Imagine yourself in Rome on this day, one hundred and seven years ago. It’s January 20, 1917, and you’re with St. Maximilian Kolbe attending a lecture given by Fr. Stefano Ignudi, rector of the Conventual Franciscan Seraphic College in Rome. The talk is on the Miraculous Medal. This is the occasion of the 75th anniversary of the conversion of Alphonse Ratisbonne in the Roman church of St. Andrea della Fratte and Fr. Ignudi tells the story of the conversion. There’s no time to recall it all here as you can look it up online, but suffice it to say: a Catholic-hating Jewish man accepted a challenge to wear the Miraculous Medal and recite the Memorare daily for a few days; while waiting in the above-named church for the friend who challenged him, Ratisbonne experienced an apparition of the Blessed Mother as well as receiving an infused knowledge of the Catholic Faith. That’s right: he got the whole catechism (and then some) all at once, no CCD or RCIA (or whatever those were called back in France and Italy in 1842.) No chance of a watered-down or dumbed-down Catholicism ‘to make it more appealing and not offend anyone.’ Nope, Mama Mary made sure he got the whole real deal, straight up and unvarnished. Such a good Mama.
After the lecture, Fr. Ignudi asks the gathered seminarians and friars (and you!) to read an account of how the Miraculous Medal came to be. Even though he is familiar with the story of St. Catherine Laboure and the events at Rue du Bac, Paris, 1830, St. Maximilian devours the literature. The lecture and reading makes a huge impact on St. Maximilian’s spirituality and vocation; he becomes focused on the Miraculous Medal as a ‘weapon’ for conversion, referring to it as his ‘spiritual bullet’ to fight against Satan and the enemies of the Church. He focuses much of his intellect on the Immaculate Conception as an attribute of Our Lady and felt that there were mysteries within her self-identification at Lourdes in 1858 as “I am the Immaculate Conception.” Delving into those mysteries drove his evangelization and apologetic efforts. “Who are you, O Immaculata” was the question he kept asking that illustrated his quest. To him, “I am the Immaculate Conception” was just as profound a statement as God’s self-revelation as “I AM WHO AM” to Moses at the Burning Bush. To be something is one thing, to be the essence of a thing is another matter. I think his actual quote went something like, “To be white is one thing, to be whiteness is something else.” (He wasn’t making a racial statement. He could have used ‘cold,’ and ‘coldness.’ Or, being Polish, ‘pierogi,’ and ‘pieroginess.’ Yes, pieroginess is a thing.)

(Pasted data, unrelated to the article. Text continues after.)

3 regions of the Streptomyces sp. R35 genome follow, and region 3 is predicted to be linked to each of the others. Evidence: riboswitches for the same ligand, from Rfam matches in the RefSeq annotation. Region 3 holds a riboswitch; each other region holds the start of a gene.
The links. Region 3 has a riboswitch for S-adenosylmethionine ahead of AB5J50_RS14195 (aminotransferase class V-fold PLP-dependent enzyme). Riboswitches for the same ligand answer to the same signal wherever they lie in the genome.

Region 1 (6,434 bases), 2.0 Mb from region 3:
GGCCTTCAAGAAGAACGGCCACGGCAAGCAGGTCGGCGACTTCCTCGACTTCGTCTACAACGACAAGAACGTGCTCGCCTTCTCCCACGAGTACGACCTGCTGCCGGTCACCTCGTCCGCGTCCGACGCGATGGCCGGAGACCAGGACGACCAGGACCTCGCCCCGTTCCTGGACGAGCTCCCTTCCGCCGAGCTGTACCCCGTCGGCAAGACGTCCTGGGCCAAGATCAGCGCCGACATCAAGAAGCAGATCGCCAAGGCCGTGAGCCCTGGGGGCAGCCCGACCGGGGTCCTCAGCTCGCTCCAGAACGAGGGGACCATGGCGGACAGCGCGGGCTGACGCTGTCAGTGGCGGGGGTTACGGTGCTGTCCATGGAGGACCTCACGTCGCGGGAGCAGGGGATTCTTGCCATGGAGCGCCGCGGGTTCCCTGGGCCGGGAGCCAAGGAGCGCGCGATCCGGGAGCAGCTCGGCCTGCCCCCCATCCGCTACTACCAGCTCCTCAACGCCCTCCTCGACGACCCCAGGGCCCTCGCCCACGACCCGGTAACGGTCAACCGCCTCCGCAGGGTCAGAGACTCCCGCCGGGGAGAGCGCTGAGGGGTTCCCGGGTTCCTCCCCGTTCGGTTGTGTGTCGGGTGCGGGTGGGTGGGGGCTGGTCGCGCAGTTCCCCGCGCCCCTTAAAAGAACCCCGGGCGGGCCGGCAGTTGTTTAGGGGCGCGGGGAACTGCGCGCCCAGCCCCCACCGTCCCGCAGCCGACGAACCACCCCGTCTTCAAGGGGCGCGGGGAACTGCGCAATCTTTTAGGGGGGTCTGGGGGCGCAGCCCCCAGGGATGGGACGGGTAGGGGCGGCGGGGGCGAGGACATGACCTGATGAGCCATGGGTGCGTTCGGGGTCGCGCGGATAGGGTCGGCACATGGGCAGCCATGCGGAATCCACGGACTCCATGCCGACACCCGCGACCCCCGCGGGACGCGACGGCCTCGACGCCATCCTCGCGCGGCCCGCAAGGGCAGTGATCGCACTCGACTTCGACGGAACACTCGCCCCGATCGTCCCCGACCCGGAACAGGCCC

From that point on, St. Maximilian, always a strong devotee and advocate of Our Lady, makes her Immaculate Conception attribute the centerpiece of his Mariology. His Marian teachings impact the Church to this day. His ‘Total Consecration’ to the Blessed Virgin Mary has an evangelical aspect to it; using his formula, consecrants become ‘paintbrushes’ in the hands of the Blessed Mother to win souls for the Sacred Heart of Jesus. His consecration formula creates an army of evangelical warriors in the Militia of the Immaculata, all dedicated to winning the world for Christ.
Sometimes I wonder what would have happened had he been absent from the lecture hall on that day. Certainly, his Marianism would not have been affected; but given the Miraculous Medal’s centerpiece in his evangelistic and apologetic work, it may have had a lesser impact. The Miraculous Medal spearheaded his zeal, and its connection to the Immaculate Conception dogma, with its origin at Our Lady’s apparition at Lourdes gave it a dimension it might not have had. The power of the Miraculous Medal in converting a hardened cynic and Our Lady’s role in that conversion convinced St. Maximilian that the Blessed Mother is the key to winning souls for Jesus and His Church. It was only a matter of time before he developed his strategy and tactics further.
One lecture had a profound impact on one young person. That impact has multiplied a million-fold in the century since.